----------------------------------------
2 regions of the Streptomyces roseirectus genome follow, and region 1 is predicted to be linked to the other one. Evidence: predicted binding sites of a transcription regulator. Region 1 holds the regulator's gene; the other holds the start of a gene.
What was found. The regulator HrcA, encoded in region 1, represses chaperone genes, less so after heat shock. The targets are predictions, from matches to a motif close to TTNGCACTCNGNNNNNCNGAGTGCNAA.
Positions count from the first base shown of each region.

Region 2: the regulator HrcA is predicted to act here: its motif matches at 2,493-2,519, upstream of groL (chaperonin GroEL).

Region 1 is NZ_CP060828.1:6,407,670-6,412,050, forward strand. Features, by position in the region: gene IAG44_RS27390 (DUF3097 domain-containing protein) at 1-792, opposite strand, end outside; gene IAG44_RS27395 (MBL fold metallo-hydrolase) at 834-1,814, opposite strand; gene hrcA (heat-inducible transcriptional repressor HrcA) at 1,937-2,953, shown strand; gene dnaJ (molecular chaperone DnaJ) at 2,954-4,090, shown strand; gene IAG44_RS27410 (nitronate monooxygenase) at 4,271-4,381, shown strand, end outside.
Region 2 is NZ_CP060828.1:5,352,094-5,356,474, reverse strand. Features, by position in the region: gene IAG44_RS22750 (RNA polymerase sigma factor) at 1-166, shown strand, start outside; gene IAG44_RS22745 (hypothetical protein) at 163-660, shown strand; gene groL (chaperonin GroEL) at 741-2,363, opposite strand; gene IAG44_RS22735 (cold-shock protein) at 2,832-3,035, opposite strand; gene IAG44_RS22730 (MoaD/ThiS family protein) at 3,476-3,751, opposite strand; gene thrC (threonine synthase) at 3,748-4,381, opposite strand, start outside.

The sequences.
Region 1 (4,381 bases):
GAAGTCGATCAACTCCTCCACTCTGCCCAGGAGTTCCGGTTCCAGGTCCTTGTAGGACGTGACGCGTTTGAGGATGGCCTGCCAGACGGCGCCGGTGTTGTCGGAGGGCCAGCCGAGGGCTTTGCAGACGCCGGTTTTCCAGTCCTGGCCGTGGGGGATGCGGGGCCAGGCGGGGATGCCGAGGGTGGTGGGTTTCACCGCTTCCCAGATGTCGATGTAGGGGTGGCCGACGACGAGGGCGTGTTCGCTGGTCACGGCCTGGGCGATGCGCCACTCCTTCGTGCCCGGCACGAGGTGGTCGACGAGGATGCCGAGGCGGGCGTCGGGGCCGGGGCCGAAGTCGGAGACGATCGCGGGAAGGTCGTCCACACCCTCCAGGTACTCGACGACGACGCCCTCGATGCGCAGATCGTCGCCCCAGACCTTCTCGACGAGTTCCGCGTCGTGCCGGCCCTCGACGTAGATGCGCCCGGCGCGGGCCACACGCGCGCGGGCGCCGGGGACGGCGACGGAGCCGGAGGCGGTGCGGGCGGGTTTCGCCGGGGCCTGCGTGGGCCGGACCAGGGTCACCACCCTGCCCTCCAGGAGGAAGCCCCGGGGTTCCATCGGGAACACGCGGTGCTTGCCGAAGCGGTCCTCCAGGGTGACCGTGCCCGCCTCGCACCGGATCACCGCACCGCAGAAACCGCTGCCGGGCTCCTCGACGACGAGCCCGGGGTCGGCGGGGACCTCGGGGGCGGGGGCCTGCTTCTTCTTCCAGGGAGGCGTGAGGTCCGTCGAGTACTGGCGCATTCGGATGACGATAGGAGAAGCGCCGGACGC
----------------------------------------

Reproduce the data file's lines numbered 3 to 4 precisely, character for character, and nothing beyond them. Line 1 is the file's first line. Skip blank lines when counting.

Positions count from the first base shown of each region.

Region 2: the regulator HrcA is predicted to act here: its motif matches at 2,493-2,519, upstream of groL (chaperonin GroEL).